The stunning Mont St Michel, only a 30 min drive from where we were staying
 Stunning seaside walled town of St. Malo, about 40 mins from Bazouges
Coastal town, Cancale, home to the best Oysters ever!, very close to St. Malo, we did both in a day
the Château de Combourg, about 20 mins drive away
and last, but not least, the crumbling ruins in Fougères, the largest medieval castle in Europe
(only 30 mins away from Bazouges)

all photos taken by moi!

If the world’s your oyster after only one night in Bangkok…

…what do you get after 7 nights??

Well, here’s the low down.

We stayed at The Asadang, a charming boutique hotel with only 9 rooms. The sister property of nearby The Buthorn (which only has 3 rooms!) Both are lovely restored buildings in the heart of old Bangkok, owned and renovated by a local couple who are both architects. Each room is different, full of antique and vintage pieces and the overall feeling is more like staying with friends than at a sterile, characterless large chain hotel. Situated in a great area for sight-seeing – the Royal Palace and many Wats and Temples are within walking distance. This was the view from the balcony off our bathroom…you can see the top of the Ratchabopit Temple which is literally next door, and neighbourhood homes line the canal or klong.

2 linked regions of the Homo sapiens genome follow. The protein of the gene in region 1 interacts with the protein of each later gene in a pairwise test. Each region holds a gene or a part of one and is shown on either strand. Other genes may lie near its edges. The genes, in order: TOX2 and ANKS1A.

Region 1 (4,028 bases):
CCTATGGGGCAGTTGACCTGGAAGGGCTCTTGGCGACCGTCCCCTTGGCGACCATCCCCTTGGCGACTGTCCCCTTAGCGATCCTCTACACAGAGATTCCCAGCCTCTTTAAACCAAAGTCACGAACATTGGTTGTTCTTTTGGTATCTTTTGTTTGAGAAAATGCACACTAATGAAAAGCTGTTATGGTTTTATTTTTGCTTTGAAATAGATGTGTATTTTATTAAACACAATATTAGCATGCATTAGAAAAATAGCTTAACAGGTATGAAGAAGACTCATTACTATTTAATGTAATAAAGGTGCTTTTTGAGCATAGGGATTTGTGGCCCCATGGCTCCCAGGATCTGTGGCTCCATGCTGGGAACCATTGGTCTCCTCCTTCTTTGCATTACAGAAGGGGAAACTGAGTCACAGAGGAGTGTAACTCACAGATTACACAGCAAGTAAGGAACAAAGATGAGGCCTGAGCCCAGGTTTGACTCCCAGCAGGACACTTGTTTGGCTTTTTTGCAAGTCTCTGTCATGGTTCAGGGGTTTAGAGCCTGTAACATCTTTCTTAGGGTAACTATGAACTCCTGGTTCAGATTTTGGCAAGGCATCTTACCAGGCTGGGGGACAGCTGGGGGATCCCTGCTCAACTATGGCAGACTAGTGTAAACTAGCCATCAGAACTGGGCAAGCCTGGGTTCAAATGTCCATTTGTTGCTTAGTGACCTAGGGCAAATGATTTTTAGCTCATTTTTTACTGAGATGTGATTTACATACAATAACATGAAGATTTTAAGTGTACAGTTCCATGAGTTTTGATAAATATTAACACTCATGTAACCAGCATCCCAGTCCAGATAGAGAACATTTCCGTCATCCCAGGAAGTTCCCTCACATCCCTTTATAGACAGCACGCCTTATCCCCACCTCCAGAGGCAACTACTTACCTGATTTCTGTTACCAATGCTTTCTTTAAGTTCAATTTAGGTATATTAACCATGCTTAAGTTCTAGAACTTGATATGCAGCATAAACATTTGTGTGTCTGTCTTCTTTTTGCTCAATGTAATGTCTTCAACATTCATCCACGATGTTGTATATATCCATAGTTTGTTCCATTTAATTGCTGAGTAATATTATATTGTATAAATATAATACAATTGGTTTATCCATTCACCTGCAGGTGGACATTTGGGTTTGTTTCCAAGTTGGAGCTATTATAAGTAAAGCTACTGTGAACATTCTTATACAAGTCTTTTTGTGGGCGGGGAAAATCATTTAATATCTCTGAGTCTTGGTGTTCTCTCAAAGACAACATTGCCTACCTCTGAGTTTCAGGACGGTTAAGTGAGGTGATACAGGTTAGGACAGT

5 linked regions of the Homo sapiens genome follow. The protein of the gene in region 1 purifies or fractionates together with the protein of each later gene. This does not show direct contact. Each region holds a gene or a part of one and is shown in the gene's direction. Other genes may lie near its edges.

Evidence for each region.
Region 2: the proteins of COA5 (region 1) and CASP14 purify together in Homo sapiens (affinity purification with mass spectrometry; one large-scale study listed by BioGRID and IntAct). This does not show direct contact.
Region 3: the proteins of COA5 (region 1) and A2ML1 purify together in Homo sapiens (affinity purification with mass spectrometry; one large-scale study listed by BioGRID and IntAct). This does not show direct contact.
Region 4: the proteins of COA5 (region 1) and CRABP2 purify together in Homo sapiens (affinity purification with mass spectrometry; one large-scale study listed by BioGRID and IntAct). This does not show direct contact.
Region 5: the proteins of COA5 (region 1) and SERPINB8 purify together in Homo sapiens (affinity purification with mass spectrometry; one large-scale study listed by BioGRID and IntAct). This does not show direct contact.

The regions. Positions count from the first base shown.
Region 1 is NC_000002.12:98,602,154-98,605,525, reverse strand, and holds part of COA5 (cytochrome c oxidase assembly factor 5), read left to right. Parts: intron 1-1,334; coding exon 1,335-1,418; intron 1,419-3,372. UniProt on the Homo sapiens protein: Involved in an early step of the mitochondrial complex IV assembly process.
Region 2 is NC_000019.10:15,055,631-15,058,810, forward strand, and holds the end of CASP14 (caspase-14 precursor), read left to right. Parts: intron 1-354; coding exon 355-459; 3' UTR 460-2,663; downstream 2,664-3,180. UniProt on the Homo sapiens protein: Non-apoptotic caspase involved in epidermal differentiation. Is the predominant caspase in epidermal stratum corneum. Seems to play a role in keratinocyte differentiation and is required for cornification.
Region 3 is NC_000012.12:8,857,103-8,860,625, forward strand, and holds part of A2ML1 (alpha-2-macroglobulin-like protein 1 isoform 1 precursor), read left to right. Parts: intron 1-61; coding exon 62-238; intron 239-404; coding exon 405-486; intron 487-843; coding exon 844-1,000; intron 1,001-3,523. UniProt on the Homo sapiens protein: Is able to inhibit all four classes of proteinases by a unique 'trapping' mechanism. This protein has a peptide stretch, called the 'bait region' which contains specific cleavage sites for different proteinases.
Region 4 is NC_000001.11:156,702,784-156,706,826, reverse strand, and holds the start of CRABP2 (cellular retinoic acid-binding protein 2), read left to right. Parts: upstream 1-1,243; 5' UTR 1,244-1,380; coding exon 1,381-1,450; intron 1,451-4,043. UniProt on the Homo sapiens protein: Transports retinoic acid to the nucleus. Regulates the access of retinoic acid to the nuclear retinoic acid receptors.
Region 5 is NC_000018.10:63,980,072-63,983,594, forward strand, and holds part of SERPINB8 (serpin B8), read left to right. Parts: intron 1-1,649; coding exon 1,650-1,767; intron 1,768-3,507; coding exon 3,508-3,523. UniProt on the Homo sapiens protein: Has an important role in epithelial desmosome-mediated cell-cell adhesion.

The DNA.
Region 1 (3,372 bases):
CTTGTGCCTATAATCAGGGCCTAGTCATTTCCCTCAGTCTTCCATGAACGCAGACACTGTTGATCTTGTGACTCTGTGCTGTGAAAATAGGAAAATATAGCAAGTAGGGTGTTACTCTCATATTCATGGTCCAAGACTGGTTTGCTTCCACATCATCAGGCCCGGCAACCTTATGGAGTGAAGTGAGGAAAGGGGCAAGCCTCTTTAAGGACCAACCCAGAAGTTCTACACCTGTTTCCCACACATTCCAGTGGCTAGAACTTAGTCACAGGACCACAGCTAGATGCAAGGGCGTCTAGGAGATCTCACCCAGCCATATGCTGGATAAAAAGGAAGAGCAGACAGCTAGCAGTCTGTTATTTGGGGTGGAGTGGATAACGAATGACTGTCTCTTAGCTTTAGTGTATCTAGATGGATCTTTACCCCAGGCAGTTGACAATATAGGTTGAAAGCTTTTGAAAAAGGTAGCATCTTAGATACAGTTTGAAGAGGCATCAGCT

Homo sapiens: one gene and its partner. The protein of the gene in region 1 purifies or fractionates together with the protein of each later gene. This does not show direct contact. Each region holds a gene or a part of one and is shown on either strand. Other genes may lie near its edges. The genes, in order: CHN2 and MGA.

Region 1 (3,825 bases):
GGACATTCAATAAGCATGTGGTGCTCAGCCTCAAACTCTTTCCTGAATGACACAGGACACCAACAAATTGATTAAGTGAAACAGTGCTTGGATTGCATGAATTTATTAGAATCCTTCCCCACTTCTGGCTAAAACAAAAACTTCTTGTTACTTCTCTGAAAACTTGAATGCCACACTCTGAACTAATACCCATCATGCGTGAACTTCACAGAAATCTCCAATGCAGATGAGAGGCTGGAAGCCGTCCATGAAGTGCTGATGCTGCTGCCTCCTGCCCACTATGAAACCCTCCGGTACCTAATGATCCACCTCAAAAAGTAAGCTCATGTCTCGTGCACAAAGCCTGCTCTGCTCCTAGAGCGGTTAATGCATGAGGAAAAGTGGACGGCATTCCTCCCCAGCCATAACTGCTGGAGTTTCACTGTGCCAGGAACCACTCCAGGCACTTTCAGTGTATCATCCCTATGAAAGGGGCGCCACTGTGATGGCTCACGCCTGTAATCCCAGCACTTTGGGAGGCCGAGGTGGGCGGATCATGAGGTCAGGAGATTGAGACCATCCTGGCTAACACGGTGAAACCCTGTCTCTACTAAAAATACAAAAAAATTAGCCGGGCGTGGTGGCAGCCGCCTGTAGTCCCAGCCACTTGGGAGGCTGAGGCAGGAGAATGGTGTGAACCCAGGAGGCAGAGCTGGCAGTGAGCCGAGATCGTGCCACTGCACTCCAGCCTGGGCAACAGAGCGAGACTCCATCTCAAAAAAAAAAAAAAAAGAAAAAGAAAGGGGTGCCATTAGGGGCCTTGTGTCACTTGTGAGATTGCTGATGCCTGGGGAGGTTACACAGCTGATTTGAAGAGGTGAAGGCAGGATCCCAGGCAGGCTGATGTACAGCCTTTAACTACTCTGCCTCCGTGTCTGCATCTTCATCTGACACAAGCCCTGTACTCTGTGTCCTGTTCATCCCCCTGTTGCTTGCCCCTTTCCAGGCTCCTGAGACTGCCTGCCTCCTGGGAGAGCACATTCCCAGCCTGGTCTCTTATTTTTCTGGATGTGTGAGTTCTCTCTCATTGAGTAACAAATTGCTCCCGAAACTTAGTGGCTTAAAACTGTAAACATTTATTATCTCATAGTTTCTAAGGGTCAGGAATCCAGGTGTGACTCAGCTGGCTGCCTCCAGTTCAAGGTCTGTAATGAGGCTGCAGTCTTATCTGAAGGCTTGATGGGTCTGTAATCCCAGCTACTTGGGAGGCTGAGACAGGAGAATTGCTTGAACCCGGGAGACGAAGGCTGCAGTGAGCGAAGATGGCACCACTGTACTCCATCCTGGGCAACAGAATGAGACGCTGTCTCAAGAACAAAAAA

These are a few more temples that are within walking distance of both hotels.

Overall I would give the hotel the thumbs up, do keep in mind though that if you plan to do a bit of shopping this place is not particularly close to Sukumvit or Chatuchak and was sometimes difficult getting taxis to venture over to this side of town. It always worked out eventually, and I think despite this I would stay here again.

Did someone say shopping?? Obviously the Sukhumvit area is great, and there are many huge malls in this area, depending on what you’re looking for. I would say in terms of home furnishings by far the best are Siam Paragon (Barbara Barry concept store, Armani Casa, Ralph Lauren, other huge American brands not available in Hong Kong, plus an amazing variety of very high quality locally produced goods), Decor Promenade (Christian Liaigre store, Baker, Visual Comfort lighting and Promemoria, plus local designers) and the Emporium (the Emporium department store range was fantastic, and Jaspal Home which has lovely bed and bath linens – also in Siam Paragon). As for clothing, if you want something other than all the typical big luxury brands that can be bought anywhere I’d say Gaysorn Plaza would be best with lots of stores by local fashion designers at reasonable prices. BUT, if its a bargain you want, or you love the thrill of the hunt, then definitely Chatuchak market is a must see. This was my first time there this trip, and I have to say it is absolutely the best market I’ve ever been to. And apparently the largest in the world. Many markets in Asia repeat the same products and you’ve pretty much seen it all after a few rows, but Chatuchak is full of great stuff, unique things from clothing to home stuff. You’d need a full day to even think about seeing it all.